James Paget University Hospitals Foundation Trust was hit by the attack with all weekend appointments cancelled.
Kettering General Hospital NHS Foundation Trust had said all external IT systems, including email and its websites had been taken offline and was advising patients to avoid A&E unless it was urgent.
Northampton General Hospital NHS Trust confirmed it had been affected and that some systems were still down on Saturday morning, it had advised patients to avoid using A&E unless it was an emergency.
Northamptonshire Healthcare NHS Foundation Trust said it had shut down some of its IT systems as a precaution.
Northumbria Healthcare NHS Foundation Trust, which includes Alnwick Infirmary, Berwick Infirmary, Blyth Community Hospital, Haltwhistle War Memorial Hospital, Hexham General Hospital, Morpeth NHS Centre, North Tyneside General Hospital, Northumbria Specialist Emergency Care Hospital, Rothbury Community Hospital, the Whalton Unit and Wansbeck General Hospital, was affected, it had asked people to avoid A&E where possible.
Northumberland, Tyne and Wear NHS Foundation Trust said it had been affected.
Nottinghamshire Healthcare NHS Foundation Trust said it had been affected - some of its phone lines and email systems were made unavailable.
Sherwood Forest Hospitals NHS Foundation Trust confirmed it had shut some of its IT systems as a precaution.
Yeovil Health Centre, a GP practice, had asked its patients to avoid using its walk-in service if their condition was not urgent or could be dealt with next week.
NHS Ayrshire and Arran, NHS Borders and NHS Dumfries and Galloway, including Dumfries and Galloway Royal Infirmary and Galloway Community Hospital, also confirmed that they were affected.
NHS Greater Glasgow and Clyde said four GP practices had experienced disruption to IT systems, but the rest of the area was unaffected.
NHS Grampian, NHS Fife and NHS Highland were all affected.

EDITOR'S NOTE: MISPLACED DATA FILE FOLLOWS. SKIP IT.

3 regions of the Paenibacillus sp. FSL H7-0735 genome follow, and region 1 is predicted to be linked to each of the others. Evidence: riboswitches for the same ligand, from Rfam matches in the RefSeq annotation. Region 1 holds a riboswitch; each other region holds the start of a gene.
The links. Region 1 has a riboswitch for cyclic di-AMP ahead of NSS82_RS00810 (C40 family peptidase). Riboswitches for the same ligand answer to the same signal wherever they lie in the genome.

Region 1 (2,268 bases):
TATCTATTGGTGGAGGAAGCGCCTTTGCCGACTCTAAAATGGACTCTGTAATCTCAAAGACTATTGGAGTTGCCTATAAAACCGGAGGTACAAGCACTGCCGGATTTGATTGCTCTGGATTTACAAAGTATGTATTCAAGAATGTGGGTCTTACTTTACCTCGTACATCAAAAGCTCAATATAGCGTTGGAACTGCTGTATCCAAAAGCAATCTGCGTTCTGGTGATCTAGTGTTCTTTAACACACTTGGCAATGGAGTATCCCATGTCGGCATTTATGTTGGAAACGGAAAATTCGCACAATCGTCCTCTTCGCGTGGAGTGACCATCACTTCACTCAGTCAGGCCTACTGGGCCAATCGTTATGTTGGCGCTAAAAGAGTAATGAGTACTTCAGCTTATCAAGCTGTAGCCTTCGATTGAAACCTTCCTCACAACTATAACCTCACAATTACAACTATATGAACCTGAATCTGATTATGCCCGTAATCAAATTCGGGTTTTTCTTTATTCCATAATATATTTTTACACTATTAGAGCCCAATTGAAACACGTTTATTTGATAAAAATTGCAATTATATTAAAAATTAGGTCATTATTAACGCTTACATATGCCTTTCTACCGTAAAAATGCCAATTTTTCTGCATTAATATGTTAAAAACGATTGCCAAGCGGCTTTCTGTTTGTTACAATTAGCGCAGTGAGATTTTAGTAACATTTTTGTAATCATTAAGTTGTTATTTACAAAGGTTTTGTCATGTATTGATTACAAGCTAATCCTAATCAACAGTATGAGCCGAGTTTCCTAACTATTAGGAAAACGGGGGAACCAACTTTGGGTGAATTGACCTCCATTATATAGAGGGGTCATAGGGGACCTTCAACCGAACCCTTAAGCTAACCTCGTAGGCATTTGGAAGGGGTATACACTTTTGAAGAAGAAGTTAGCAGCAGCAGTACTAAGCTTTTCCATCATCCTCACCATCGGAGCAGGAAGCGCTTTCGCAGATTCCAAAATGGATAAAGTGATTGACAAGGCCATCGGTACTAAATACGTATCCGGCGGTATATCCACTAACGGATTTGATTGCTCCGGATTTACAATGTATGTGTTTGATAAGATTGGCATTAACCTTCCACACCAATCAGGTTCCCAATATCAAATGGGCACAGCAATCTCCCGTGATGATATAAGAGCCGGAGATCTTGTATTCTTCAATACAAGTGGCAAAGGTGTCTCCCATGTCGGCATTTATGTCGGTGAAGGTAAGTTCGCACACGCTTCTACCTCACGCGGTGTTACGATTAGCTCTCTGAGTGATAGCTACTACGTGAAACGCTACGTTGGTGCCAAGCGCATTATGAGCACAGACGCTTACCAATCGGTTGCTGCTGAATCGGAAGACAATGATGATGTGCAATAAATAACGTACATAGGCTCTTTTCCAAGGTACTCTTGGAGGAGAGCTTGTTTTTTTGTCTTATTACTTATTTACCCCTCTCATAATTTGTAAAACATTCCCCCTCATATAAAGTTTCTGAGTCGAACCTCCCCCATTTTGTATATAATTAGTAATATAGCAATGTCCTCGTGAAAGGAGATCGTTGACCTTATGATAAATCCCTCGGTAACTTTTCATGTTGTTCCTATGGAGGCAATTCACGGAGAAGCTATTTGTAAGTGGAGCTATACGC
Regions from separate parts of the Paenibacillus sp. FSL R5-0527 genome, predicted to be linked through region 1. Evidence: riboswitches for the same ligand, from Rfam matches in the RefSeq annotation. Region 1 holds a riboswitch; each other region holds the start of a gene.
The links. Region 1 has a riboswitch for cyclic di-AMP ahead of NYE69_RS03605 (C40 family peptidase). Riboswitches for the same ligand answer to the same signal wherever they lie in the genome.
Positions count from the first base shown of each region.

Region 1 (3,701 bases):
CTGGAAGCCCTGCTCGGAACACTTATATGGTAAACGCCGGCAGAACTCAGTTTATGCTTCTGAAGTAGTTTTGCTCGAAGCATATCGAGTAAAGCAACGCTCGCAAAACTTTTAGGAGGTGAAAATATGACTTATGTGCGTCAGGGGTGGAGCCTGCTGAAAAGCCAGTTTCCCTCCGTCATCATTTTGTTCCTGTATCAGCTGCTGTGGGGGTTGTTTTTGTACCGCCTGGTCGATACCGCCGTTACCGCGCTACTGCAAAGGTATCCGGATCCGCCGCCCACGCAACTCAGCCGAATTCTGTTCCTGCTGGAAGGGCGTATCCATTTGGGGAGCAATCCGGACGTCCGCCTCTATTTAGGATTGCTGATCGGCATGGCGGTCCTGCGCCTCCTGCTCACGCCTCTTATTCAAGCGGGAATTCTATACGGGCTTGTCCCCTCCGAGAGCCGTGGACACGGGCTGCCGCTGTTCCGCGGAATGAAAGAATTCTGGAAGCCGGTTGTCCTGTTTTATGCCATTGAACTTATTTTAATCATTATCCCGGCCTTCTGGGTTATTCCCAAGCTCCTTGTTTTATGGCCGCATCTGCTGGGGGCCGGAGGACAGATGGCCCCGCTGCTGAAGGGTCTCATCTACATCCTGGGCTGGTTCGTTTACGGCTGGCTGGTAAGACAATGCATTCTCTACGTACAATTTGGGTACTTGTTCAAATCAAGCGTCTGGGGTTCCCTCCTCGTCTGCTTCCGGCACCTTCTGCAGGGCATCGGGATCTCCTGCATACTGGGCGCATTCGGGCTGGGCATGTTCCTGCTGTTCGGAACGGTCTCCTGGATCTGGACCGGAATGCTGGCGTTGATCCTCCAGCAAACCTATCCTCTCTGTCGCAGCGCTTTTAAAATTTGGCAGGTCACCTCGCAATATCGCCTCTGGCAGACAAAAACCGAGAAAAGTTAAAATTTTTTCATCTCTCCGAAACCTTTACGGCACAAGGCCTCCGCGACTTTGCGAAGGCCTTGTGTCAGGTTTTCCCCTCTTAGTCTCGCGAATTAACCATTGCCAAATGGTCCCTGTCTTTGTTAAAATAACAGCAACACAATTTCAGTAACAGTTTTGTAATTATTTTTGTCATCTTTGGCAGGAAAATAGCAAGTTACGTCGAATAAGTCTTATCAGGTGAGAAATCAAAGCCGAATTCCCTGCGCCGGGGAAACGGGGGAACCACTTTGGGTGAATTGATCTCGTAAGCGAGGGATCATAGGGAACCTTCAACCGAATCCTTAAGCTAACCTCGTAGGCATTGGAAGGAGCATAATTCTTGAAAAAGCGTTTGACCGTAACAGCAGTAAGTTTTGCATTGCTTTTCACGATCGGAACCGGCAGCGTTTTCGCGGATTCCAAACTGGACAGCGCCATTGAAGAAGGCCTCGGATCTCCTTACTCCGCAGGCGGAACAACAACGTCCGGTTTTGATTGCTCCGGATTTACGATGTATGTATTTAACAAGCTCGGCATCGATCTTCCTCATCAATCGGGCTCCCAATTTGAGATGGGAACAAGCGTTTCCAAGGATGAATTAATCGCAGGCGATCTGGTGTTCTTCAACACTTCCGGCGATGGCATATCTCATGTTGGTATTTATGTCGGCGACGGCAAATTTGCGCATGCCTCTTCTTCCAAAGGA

NHS Forth Valley confirmed that a small number of GP and dental practices had been affected, but remained open.
NHS Lanarkshire closed its non-essential networked IT systems on a temporary basis after being affected by the attack. All their sites remained open, but they did ask members of the public only to attend hospital for emergency treatment.
An NHS Western Isles spokeswoman confirmed they had been affected but could not confirm to what extent.
NHS Tayside had been affected.
The Scottish Ambulance Service confirmed it had been affected.
Burton Hospitals NHS Foundation Trust said it had closed its IT systems as a precaution and urged patients to avoid A&E unless it was an emergency.
The walk-in centre in Hanley, Stoke on Trent was affected.
North Staffordshire Combined Healthcare NHS Trust said it had been affected but no patient data had been accessed, stolen, misused or lost.
University Hospitals of North Midlands said they took precautionary measures. A spokesman for the Trust, which runs Royal Stoke and County Hospital in Stafford, said at the time: "Certain services within UHMN are currently unavailable. This is having minimal impact on clinical services. Staff and partners will be kept fully informed throughout the disruption." People were asked to stay away from A&E if possible.
Staffordshire and Stoke-on-Trent Partnership Trust said it had been affected and its IT systems were down for a time.
Surrey and Sussex Healthcare NHS Trust said it was unaffected but had temporarily shut down its systems as a precaution.
Birmingham Community Healthcare NHS Foundation Trust confirmed it had been affected.
George Eliot Hospital NHS Trust said it had shut down a number of its systems as a precaution.
York Teaching Hospitals NHS Trust said it had been significantly affected and experienced "major IT issues". The Trust had asked patients to think twice about visiting A&E.
Scarborough and Ryedale CCG had told all of its GP practices to shut down their IT systems as a precaution and to make appointments with pen and paper.